A major part of the Build Server Protocol is to standardize the representation of the build graph. Most build tools have some way of modeling nodes in a build graph in term of components: sbt calls them projects, IntelliJ names them modules, in Bazel they’re targets. Depending on the tool, these nodes may be a different level of granularity, and don’t always map to another tool’s idea of a node. Nonetheless, they all share some commonalities that BSP unifies under the concept of targets, closely following the Bazel design:

  • Targets may depend on one another, forming a directed acyclic graph.
  • A target contains some metadata about the language and language level it is compiled with, and possible actions on this target (such as compile or test).
  • A target can be associated with any number of source files or directories
  • Sources associated within a target are compiled as a unit.

The build targets in a workspace are requested in a single workspace/buildTargets request from the client to the server, while the associated sources are requested separately in the buildTarget/sources request.

In BSP, a set of sources may be associated with any number of targets. This is in contrast to the IntelliJ IDEA project model, where a source file may only be part of a single module. This limitation exists to allow the IDE to always know how a file needs to be highlighted, and is tightly coupled to the implementation of many of IntelliJ IDEA’s internals. This has always been a challenge when importing sbt projects that cross-compile sources to several targets (typically scala.js or Scala Native), as there is no straightforward mapping of shared sources to the IntelliJ IDEA model. Our workaround is to create synthetic “shared” modules that are in turn dependencies of the actual modules sharing the sources. This works at least some of the time, but will often have unexpected results. We are looking at better ways to support shared sources in the future.



The other major benefit of a build protocol is executing typical build server actions in a standard way. The most common one of course is compilation. Without any tool integration, this is where you’d switch to the terminal to type a command whenever you want to know about all the programming errors you’ve made. But what you’d rather do, is to just press a button in the IDE, or let it happen every time you save a file. To this end, BSP offers some requests.

The buildTarget/compile request is sent from the client to the server with parameters for which targets the server should perform a compilation. Once completed, the server will reply with a CompileResult that contains a status code about the compilation result. On its own, this isn’t very informative, so during the compilation, the server may send any number of diagnostics and progress notifications (see below)

Analogously, buildTarget/test requests running tests within some modules, and will return with a TestResult. While the request is being run, any number of test-specific progress notifications may be sent from the client to the server.



As in LSP, diagnostics give information about issues at certain code points — compiler warnings and errors. Diagnostics may be sent at any time from the server to the client as build/publishDiagnostics notification, but usually they will be associated with a compile request.

A point to note: One diagnostics notification always contains all the individual diagnostics that are currently valid for a single file. Subsequent notifications for the same file invalidate the previous ones. This allows the editor to persistently highlight all the currently valid errors, and clear them on the next notification if they are fixed.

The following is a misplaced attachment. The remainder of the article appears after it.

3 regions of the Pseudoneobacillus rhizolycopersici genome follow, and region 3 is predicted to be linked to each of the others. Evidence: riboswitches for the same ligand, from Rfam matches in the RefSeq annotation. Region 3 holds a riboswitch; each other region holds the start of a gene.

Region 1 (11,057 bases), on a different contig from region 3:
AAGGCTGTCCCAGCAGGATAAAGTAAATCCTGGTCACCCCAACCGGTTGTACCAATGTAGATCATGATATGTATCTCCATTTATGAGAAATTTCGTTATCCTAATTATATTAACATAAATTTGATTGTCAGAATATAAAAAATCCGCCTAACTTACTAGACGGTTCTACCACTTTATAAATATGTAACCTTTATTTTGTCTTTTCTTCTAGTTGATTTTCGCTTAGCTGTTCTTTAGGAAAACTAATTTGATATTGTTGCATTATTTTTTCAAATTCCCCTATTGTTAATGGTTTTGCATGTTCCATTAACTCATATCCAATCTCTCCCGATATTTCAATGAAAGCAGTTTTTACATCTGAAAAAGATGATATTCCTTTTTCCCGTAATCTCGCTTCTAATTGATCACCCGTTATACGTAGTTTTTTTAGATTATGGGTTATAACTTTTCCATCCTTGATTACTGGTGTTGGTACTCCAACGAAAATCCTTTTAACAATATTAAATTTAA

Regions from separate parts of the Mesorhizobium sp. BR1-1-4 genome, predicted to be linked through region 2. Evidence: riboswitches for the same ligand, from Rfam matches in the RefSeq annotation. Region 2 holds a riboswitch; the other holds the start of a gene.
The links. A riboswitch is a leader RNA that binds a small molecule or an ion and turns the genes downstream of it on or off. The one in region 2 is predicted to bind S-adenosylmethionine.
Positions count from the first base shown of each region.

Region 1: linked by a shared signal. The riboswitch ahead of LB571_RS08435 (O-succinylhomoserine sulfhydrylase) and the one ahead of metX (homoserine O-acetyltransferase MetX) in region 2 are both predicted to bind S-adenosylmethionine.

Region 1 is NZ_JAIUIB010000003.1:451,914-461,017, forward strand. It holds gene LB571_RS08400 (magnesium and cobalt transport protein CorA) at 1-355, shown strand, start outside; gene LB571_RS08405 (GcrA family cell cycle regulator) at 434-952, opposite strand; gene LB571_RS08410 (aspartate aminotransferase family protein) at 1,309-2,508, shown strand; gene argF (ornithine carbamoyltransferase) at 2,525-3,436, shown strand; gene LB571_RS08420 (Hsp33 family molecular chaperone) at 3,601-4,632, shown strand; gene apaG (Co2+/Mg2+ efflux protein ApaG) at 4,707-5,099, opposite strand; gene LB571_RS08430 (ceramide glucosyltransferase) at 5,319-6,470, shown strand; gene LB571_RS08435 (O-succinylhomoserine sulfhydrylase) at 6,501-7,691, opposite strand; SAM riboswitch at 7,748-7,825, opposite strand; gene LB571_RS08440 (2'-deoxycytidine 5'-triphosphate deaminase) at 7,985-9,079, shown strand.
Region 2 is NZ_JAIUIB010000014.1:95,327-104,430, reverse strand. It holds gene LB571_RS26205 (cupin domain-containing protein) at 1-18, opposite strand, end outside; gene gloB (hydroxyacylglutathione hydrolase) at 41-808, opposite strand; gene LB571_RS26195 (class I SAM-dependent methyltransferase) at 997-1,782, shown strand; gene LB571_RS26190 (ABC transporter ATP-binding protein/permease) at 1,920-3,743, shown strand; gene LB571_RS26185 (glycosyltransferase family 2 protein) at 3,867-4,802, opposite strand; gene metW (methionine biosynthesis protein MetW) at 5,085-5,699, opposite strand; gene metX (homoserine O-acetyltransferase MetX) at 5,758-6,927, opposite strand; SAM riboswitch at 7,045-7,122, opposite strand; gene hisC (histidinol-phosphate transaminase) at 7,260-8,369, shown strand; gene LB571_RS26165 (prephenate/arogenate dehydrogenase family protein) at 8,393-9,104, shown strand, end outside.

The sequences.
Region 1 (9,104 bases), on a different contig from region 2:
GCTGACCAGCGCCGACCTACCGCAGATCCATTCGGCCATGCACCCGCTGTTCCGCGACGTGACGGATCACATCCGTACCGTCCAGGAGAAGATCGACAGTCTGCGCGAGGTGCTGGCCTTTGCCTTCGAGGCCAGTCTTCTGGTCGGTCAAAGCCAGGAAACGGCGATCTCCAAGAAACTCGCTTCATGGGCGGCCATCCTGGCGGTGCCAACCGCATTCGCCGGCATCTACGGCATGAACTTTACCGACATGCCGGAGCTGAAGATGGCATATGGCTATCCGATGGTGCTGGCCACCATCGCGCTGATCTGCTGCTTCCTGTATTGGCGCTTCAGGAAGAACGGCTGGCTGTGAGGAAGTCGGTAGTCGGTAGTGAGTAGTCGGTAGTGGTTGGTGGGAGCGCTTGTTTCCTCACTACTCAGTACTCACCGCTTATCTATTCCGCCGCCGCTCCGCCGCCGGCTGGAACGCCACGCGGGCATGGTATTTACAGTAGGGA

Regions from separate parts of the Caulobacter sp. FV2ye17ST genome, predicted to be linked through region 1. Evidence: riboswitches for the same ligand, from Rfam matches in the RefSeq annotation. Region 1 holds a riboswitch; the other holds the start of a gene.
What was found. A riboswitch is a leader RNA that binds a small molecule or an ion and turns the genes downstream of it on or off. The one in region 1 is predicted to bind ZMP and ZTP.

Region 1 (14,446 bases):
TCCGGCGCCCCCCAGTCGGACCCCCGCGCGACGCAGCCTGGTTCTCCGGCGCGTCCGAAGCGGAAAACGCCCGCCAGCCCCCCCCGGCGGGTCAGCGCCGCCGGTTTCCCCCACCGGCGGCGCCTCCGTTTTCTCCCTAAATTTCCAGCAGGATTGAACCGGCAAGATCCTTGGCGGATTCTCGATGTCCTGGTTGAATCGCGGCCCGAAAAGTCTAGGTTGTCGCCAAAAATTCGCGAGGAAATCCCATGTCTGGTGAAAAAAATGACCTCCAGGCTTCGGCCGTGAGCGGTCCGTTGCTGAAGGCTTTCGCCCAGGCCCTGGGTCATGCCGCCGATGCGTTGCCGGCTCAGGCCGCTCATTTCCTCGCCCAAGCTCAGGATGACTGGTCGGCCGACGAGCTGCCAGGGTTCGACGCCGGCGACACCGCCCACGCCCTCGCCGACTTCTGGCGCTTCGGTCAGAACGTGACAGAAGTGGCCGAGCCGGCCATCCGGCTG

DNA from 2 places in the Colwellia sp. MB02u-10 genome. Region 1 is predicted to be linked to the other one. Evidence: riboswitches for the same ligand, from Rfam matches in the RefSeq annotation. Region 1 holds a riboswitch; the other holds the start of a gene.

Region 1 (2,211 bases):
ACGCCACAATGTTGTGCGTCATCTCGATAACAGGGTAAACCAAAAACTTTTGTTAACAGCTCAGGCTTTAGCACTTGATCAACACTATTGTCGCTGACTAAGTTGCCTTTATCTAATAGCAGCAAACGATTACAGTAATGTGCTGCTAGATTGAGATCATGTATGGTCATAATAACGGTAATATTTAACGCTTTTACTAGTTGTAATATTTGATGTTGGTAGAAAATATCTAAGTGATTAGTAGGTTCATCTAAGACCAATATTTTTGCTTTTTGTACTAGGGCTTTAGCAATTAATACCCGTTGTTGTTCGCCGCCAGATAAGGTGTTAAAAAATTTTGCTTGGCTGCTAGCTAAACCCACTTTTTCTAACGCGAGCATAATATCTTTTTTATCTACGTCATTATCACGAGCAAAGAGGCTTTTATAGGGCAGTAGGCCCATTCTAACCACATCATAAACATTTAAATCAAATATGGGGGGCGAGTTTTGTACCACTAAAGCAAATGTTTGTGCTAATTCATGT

trait PublishDiagnosticsParams {
  /** The document where the diagnostics are published. */
  def textDocument: TextDocumentIdentifier

  /** The build target where the diagnostics origin.
  * It is valid for one text document to belong to multiple
  * build targets, for example sources that are compiled against multiple
  * platforms (JVM, JavaScript). */
  def buildTarget: BuildTargetIdentifier

  /** The request id that originated this notification. */
  def originId: Option[String]

  /** The diagnostics to be published by the client. */
  def diagnostics: List[Diagnostic]


Often tasks in a build server will be long-running and involve many sub-tasks. We added task progress notifications to the protocol to let the client give informative feedback on the state of a build.


Task notifications are sent from the server to the client to give updates on the running tasks. Tasks notifications can be one of three types:

  • build/taskStart signals the beginning of some task, such as compilation of a target or running of a test.
  • build/taskProgress gives updates on how far the task has progressed.
  • build/taskFinish signals the completion of a task.

When a server implements these notifications, running a build will look like this in IntelliJ IDEA:


Towards an Integrated Developer Experience

The Build Server Protocol implementation in the Scala plugin for IntelliJ IDEA helps you to be productive right now with Bloop, or to get hacking on Fury. So far the implementation is still limited to Scala targets. There’s still plenty of work to be done to create a fully Integrated Developer Experience.

Looking at only Scala projects, some of the implementation is still incomplete, but it is improving. We are currently working on running tests over BSP In IntelliJ IDEA, which will make it easier for test tool authors to offer IDE support.

Building on the base protocol, it will be easier to offer robust language- and tool-specific support for sbt, Mill, and others in the future. This could include editor support for build files, or running arbitrary tasks.

Once the protocol is established in the Scala ecosystem, we want to take a closer look at how it can help with polyglot tools like Bazel and Pants as well as within other language ecosystems.

Get involved!

We’d love for you to get involved and help us to improve the experience you have with build tool and editor support! The simplest way is to try it for yourself and give us feedback.

If you want to get your hands dirty, work directly on the client implementation in IntelliJ Scala or contribute to existing servers, or create new implementations in Bloop, Mill, Fury, sbt, or others and chat on the BSP Gitter channel